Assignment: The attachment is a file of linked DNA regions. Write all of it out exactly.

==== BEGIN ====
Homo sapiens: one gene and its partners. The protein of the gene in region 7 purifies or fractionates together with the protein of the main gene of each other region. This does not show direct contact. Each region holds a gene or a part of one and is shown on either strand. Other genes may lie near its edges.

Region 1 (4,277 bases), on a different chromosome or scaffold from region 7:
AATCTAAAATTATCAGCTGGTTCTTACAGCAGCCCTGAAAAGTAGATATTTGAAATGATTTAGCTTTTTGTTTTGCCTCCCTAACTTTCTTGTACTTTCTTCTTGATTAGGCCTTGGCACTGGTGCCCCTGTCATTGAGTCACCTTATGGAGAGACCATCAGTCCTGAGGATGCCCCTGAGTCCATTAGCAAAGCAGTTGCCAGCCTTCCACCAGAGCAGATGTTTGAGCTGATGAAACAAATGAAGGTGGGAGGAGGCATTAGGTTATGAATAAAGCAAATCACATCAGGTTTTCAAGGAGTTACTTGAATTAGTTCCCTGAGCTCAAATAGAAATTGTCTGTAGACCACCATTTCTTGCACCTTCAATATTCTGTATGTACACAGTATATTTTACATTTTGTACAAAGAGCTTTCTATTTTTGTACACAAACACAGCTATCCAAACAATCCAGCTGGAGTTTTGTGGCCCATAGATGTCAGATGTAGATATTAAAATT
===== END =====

Homo sapiens: one gene and its partners. The protein of the gene in region 7 purifies or fractionates together with the protein of the main gene of each other region. This does not show direct contact. Each region holds a gene or a part of one and is shown on either strand. Other genes may lie near its edges.

Region 1 (4,277 bases), on a different chromosome or scaffold from region 7:
AATCTAAAATTATCAGCTGGTTCTTACAGCAGCCCTGAAAAGTAGATATTTGAAATGATTTAGCTTTTTGTTTTGCCTCCCTAACTTTCTTGTACTTTCTTCTTGATTAGGCCTTGGCACTGGTGCCCCTGTCATTGAGTCACCTTATGGAGAGACCATCAGTCCTGAGGATGCCCCTGAGTCCATTAGCAAAGCAGTTGCCAGCCTTCCACCAGAGCAGATGTTTGAGCTGATGAAACAAATGAAGGTGGGAGGAGGCATTAGGTTATGAATAAAGCAAATCACATCAGGTTTTCAAGGAGTTACTTGAATTAGTTCCCTGAGCTCAAATAGAAATTGTCTGTAGACCACCATTTCTTGCACCTTCAATATTCTGTATGTACACAGTATATTTTACATTTTGTACAAAGAGCTTTCTATTTTTGTACACAAACACAGCTATCCAAACAATCCAGCTGGAGTTTTGTGGCCCATAGATGTCAGATGTAGATATTAAAATT